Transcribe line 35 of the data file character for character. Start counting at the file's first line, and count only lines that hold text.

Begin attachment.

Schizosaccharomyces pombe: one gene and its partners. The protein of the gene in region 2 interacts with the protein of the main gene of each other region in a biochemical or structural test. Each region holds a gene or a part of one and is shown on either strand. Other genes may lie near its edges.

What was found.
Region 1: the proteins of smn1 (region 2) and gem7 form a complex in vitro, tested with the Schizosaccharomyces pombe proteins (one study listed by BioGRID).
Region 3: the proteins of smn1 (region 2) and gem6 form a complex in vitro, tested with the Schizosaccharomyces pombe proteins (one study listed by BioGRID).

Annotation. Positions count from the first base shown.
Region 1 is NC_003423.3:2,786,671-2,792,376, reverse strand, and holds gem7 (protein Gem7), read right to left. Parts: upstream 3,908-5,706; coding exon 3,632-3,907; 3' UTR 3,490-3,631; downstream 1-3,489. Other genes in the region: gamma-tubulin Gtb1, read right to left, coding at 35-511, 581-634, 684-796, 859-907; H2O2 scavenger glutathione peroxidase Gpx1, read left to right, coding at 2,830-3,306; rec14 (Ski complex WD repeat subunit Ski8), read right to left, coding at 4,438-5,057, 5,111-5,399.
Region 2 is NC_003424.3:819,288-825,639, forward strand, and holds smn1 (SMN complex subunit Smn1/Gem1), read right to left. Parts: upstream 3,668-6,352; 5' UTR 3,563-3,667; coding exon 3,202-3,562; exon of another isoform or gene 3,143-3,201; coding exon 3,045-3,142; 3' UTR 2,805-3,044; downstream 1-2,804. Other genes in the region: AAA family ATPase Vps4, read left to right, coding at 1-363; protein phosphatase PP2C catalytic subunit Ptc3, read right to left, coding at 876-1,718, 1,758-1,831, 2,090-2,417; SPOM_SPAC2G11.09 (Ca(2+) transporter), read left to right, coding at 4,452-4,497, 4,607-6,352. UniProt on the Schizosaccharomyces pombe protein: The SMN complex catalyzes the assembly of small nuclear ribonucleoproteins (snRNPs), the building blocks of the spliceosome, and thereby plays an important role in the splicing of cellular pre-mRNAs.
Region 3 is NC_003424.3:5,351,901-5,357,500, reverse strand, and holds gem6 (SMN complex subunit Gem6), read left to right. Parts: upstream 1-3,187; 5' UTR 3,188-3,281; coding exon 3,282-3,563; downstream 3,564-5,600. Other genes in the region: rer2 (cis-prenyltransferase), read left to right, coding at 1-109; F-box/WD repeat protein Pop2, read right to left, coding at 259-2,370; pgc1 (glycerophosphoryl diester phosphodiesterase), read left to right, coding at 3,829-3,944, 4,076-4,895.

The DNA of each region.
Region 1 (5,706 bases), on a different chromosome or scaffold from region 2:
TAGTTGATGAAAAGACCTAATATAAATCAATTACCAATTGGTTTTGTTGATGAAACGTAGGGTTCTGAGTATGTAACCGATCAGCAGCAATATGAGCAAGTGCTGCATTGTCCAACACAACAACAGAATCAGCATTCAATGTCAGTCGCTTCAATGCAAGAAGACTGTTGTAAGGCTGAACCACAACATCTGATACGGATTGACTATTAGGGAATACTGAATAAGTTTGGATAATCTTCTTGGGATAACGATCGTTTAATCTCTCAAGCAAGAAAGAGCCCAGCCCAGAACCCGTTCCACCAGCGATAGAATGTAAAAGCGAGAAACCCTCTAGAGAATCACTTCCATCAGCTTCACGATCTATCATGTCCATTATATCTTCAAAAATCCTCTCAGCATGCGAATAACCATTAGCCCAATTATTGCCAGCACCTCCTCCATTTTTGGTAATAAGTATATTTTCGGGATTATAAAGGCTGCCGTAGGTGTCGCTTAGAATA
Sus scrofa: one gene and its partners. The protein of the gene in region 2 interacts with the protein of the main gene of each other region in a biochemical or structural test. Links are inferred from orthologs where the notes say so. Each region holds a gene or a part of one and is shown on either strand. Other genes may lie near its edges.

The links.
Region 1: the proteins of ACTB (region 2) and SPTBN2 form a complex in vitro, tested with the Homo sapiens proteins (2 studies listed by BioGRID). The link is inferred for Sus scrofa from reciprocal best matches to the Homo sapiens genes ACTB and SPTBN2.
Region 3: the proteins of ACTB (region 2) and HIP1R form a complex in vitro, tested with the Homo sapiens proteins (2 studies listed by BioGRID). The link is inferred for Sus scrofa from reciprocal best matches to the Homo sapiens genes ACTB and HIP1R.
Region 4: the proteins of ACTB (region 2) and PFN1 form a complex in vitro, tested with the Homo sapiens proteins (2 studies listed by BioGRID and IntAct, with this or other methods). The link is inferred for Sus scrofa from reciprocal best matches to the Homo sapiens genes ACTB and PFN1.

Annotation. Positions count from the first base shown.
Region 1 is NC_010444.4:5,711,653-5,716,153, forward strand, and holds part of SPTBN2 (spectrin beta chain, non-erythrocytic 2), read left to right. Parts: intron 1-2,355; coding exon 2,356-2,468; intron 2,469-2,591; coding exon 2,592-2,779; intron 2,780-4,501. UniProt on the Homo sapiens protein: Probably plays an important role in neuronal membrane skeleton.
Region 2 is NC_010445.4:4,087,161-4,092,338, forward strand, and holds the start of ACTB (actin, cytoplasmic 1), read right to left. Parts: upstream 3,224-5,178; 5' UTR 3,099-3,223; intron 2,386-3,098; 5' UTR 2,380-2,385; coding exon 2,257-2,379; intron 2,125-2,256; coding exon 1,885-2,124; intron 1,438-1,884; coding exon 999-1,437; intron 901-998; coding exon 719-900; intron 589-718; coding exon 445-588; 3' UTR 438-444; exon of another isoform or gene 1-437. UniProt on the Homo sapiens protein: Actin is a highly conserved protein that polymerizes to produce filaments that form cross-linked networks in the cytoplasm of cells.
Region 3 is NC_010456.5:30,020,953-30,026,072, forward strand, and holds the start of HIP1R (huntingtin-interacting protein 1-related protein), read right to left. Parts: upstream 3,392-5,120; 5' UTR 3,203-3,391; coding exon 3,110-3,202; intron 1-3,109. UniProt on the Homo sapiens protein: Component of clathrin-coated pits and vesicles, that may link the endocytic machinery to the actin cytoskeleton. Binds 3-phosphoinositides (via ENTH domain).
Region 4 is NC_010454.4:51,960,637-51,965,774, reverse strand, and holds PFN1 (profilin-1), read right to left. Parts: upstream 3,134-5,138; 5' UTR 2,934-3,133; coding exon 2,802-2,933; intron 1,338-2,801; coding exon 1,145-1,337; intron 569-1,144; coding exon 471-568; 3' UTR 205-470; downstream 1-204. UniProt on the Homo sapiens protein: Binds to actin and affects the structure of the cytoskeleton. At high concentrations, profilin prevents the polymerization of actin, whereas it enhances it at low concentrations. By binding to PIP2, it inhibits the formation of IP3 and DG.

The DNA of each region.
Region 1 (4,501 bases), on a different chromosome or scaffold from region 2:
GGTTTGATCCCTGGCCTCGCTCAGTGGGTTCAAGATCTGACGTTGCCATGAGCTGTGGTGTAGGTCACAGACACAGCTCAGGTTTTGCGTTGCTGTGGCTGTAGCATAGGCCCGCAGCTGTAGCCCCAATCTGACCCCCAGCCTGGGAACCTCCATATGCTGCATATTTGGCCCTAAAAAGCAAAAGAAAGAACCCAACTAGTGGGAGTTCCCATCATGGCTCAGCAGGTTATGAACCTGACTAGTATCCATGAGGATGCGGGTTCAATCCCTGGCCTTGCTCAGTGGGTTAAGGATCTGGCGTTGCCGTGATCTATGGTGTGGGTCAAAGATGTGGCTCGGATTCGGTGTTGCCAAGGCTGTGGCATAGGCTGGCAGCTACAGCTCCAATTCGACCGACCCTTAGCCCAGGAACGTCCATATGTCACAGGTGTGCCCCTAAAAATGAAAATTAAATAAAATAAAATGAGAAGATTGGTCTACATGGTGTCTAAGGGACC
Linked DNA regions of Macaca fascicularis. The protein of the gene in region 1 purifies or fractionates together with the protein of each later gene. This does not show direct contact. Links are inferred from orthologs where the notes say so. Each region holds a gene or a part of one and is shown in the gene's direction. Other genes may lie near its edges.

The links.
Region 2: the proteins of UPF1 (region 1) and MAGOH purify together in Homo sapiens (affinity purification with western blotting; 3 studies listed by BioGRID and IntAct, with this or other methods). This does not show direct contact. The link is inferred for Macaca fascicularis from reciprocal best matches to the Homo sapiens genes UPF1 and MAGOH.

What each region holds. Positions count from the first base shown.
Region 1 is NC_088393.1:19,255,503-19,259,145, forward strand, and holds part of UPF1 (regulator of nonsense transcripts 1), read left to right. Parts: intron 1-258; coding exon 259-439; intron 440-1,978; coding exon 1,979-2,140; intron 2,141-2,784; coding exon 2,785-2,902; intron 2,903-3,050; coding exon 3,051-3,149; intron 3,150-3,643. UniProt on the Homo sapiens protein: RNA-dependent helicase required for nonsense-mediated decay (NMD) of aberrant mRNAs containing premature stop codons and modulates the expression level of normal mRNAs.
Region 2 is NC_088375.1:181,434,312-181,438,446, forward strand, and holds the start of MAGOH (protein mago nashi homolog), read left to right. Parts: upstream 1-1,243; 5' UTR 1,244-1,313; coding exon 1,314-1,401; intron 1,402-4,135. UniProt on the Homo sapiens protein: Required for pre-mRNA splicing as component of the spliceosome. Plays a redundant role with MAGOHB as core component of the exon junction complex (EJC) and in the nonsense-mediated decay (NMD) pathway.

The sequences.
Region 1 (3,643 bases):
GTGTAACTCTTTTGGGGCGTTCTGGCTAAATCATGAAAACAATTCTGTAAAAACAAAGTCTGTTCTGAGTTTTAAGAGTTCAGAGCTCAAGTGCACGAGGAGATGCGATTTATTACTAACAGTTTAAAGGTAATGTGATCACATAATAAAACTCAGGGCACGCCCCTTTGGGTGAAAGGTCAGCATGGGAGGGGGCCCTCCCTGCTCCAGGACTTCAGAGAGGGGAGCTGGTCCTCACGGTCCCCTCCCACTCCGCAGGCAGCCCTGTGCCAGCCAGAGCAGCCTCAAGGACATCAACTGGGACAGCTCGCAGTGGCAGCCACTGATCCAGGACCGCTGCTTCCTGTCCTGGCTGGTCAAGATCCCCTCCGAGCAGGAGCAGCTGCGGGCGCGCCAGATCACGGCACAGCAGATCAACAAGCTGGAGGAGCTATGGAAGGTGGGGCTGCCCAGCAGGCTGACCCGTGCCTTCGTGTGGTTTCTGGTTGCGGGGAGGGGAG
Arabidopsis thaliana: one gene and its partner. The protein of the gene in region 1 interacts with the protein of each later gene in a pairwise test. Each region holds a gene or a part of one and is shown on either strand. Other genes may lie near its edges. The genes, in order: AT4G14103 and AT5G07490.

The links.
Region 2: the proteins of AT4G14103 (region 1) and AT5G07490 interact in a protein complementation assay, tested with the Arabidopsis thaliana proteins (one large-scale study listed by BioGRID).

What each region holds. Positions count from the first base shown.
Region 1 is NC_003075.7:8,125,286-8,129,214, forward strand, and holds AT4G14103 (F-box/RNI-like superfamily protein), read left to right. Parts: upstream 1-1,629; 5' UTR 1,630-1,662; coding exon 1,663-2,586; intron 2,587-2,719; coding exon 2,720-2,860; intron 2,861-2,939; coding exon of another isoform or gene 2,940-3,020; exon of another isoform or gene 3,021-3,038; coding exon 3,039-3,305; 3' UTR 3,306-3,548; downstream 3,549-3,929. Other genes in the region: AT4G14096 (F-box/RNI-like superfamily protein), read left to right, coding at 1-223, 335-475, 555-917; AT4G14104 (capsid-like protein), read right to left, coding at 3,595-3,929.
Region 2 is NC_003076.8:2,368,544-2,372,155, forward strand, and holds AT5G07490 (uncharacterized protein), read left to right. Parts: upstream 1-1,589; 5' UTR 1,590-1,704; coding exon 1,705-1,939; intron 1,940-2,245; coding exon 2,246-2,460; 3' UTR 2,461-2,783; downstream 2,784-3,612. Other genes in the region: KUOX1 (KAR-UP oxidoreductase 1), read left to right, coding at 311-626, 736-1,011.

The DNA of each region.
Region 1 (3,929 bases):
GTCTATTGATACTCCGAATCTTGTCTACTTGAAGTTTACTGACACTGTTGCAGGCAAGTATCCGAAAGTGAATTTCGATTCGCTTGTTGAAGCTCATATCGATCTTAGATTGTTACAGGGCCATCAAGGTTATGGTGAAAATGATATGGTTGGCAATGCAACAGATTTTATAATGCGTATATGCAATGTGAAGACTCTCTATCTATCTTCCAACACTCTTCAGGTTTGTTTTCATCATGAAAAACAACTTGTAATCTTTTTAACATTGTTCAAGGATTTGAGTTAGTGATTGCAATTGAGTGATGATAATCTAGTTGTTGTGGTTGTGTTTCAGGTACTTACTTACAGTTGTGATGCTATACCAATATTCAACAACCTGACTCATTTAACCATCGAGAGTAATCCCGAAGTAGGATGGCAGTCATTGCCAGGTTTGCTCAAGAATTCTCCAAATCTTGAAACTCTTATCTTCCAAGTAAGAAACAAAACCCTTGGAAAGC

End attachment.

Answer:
The links.